Weight-bearing AP and lateral views of the foot are routinely taken to evaluate foot disorders, and oblique x-rays are often helpful to better demonstrate the sinus tarsi, calcaneocuboid, and tarsometatarsal arrangements (Fig. 2-21A-C).

Hindfoot Alignment View

Saltzman and Ek-Khoury have popularized the coronal plane hindfoot alignment view.10 Using this view, the moment arm between the weight-bearing axis of the leg and the contact point of the heel can be estimated. They presented normative data on 57 asymptomatic patients. This is particularly helpful in determining varus and valgus malalignments in the coronal plane (Fig. 2-22).

Stress Radiographs

Stress x-rays are used to evaluate ligamentous integrity about the ankle and subtalar regions. These x-rays may be done manually by the physician or an experienced assistant or by a mechanical device or jig. Comparison x-rays are essential because there is a large variation in normal ligamentous laxity. To generate a reproducible amount of stress, the Telos device can be used11 (Fig. 2-23). A maximum stress of 15daN (decaNewtons) is applied in eversion, inversion, or anterior drawer, as indicated. The Telos device has advantages that include the following:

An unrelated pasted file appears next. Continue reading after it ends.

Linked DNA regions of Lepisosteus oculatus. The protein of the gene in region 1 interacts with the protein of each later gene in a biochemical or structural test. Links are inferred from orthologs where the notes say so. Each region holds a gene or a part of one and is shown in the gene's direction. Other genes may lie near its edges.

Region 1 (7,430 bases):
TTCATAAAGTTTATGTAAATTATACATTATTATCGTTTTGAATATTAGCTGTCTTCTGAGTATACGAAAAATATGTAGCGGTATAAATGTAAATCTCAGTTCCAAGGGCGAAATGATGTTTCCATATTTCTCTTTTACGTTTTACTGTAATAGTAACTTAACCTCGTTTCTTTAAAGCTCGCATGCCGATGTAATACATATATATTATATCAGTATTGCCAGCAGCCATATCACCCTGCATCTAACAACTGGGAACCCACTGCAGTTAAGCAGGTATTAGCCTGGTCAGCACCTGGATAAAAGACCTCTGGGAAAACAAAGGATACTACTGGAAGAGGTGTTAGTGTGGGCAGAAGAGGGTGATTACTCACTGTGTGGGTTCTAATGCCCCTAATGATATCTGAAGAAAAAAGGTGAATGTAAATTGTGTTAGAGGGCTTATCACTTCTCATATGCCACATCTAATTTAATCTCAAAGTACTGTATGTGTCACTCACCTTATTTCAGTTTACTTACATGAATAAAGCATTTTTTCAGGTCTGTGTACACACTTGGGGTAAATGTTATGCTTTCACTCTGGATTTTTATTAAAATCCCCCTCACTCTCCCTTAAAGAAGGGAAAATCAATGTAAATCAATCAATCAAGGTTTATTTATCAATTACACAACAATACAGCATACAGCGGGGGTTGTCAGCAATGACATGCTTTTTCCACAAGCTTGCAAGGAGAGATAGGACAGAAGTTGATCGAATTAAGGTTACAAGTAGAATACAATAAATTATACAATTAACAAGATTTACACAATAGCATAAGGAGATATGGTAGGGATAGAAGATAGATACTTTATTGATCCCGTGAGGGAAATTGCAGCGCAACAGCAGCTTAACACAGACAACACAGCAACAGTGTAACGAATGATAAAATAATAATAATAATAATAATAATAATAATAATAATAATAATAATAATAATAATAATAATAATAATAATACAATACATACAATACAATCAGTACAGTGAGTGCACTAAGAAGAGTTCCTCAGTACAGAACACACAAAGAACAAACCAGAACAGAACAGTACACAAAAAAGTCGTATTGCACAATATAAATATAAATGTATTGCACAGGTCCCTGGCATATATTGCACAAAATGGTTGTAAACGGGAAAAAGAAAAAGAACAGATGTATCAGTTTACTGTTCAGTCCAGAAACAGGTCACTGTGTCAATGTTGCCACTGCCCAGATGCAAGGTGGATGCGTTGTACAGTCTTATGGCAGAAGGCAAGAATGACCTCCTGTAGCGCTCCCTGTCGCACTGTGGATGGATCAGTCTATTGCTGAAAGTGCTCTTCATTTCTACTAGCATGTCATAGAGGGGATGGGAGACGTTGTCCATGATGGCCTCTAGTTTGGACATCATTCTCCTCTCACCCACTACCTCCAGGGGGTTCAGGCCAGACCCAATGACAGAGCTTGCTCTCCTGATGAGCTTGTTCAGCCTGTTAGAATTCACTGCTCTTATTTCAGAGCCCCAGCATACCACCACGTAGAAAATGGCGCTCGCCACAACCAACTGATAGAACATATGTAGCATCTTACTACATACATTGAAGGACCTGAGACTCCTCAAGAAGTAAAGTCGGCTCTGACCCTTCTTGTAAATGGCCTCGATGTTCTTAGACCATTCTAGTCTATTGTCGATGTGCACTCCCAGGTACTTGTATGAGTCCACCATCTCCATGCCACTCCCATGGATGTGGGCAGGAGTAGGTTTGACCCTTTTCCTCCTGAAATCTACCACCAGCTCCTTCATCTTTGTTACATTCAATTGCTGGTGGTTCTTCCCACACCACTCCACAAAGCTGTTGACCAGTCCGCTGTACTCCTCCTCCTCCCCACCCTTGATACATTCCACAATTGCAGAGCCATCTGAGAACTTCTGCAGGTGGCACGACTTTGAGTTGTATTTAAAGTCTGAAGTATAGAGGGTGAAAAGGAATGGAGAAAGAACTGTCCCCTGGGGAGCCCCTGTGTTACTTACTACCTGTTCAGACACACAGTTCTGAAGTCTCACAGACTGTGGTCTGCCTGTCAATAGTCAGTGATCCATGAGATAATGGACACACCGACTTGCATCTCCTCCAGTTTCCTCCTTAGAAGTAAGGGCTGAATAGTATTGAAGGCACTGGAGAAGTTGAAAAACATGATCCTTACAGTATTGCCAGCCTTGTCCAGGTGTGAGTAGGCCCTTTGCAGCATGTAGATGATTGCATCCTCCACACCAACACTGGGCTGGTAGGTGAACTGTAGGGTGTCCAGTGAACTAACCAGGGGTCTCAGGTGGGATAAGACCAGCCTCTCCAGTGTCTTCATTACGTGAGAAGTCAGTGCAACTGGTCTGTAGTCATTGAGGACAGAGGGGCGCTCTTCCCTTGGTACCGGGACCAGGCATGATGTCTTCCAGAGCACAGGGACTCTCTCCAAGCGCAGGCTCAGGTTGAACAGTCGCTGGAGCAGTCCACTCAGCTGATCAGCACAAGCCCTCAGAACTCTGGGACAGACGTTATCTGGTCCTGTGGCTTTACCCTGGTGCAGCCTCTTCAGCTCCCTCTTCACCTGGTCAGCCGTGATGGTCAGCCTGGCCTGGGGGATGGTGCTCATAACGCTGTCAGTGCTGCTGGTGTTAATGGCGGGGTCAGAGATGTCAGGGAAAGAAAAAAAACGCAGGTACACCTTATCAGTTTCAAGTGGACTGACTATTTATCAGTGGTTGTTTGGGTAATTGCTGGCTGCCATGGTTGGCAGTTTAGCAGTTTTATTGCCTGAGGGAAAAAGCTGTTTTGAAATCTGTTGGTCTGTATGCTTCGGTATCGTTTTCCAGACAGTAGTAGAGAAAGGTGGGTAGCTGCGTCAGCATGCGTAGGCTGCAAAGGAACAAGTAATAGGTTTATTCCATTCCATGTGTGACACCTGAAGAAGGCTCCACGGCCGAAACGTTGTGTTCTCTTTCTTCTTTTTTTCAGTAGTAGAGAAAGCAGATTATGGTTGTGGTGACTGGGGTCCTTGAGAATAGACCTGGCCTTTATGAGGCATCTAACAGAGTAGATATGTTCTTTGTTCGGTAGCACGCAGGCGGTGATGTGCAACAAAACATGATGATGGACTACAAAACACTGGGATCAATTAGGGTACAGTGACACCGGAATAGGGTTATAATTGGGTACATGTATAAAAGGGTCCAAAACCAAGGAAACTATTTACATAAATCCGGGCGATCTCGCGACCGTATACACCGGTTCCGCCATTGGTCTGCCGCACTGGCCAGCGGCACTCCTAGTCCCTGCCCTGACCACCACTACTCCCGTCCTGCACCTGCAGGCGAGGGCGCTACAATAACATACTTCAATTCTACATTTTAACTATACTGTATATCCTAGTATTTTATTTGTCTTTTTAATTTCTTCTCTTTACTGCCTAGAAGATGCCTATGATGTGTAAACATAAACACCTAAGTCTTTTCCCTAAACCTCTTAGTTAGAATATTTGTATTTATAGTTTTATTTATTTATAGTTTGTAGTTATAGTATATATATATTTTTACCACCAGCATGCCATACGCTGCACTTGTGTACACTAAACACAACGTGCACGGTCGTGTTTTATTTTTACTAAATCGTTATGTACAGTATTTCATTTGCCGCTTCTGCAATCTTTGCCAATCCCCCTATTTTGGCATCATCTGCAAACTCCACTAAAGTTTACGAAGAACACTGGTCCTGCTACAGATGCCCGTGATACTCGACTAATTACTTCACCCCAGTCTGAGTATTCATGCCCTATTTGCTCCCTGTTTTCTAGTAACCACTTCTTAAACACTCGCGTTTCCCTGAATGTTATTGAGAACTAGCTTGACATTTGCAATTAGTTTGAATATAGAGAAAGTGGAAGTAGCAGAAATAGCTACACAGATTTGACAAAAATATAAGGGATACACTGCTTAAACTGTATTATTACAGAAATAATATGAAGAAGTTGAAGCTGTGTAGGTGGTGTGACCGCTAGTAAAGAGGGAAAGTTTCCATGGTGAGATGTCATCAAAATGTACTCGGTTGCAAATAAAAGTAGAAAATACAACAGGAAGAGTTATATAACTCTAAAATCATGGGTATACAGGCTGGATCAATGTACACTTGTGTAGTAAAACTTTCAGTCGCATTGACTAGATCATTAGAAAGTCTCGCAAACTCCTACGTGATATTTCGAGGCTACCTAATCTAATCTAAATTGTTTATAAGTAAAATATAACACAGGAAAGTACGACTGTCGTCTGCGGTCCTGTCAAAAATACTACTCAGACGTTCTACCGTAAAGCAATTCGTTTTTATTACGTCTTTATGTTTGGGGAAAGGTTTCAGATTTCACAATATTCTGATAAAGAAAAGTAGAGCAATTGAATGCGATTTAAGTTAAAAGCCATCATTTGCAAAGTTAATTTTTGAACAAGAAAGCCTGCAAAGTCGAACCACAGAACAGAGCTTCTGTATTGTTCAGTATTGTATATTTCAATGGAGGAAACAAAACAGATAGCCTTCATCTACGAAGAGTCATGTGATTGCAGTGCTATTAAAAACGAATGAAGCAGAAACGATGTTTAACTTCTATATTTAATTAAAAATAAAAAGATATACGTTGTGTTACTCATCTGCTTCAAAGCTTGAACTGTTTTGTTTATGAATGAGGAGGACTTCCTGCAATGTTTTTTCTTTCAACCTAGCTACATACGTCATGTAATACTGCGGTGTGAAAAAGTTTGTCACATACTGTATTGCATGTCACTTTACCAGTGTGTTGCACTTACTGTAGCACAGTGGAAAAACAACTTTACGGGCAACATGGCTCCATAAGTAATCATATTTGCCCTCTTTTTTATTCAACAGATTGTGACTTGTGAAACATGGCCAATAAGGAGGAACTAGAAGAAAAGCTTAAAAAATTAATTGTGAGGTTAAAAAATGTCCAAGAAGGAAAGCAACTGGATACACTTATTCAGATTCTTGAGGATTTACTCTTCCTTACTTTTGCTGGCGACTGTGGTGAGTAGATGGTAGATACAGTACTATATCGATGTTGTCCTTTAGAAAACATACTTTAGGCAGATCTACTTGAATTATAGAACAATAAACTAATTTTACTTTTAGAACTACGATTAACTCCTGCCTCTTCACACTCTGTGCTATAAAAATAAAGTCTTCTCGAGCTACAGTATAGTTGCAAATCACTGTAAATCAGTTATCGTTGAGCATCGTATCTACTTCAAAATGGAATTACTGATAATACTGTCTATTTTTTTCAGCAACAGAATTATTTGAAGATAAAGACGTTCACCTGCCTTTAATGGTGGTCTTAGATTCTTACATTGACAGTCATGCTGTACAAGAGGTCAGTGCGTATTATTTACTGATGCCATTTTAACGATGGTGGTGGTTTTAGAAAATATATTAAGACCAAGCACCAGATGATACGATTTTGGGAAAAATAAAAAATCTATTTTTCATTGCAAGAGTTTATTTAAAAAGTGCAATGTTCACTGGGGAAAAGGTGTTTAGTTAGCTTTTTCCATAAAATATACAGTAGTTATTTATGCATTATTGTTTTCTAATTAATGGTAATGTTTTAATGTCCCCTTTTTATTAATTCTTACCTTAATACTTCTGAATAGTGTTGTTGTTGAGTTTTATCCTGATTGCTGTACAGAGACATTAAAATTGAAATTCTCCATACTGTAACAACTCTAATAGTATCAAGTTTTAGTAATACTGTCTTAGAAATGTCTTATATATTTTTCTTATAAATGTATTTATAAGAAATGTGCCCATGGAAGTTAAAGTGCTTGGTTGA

1. No radiation exposure to the examining physician

2. Reproducible patient motion

3. Gradual and accurate application of stress, which avoids muscle splinting

4. Reproducible fixation in 18° internal rotation to approximate the mortise view during stress

Stress views are most useful for evaluating the lateral and medial ligament complexes. Plantarflexion/inversion stress is a better indicator of the integrity of the anterior talofibular ligament; dorsiflexion/inversion stress is best for testing the calcaneofibular ligament.11 Sauser and coworkers,12 using the Telos device, found that a talar tilt of 10° or more was associated with a lateral ligament injury in 99% of cases. Normal values for talar tilt reportedly range from 5° to 23°.13 Chrisman and Snook14 noted when comparing both ankles that a difference of more than 10° was significant when measuring the anterior talofibular and calcaneofibular ligaments (Fig. 2-24). Cox and Hewes15 noted that a 5° difference in talar tilt between the two ankles was clinically significant, and we use this number to help assist us in determining which patients need ankle ligament reconstruction.

The anterior drawer stress test specifically tests the integrity of the anterior talofibular ligament and is the most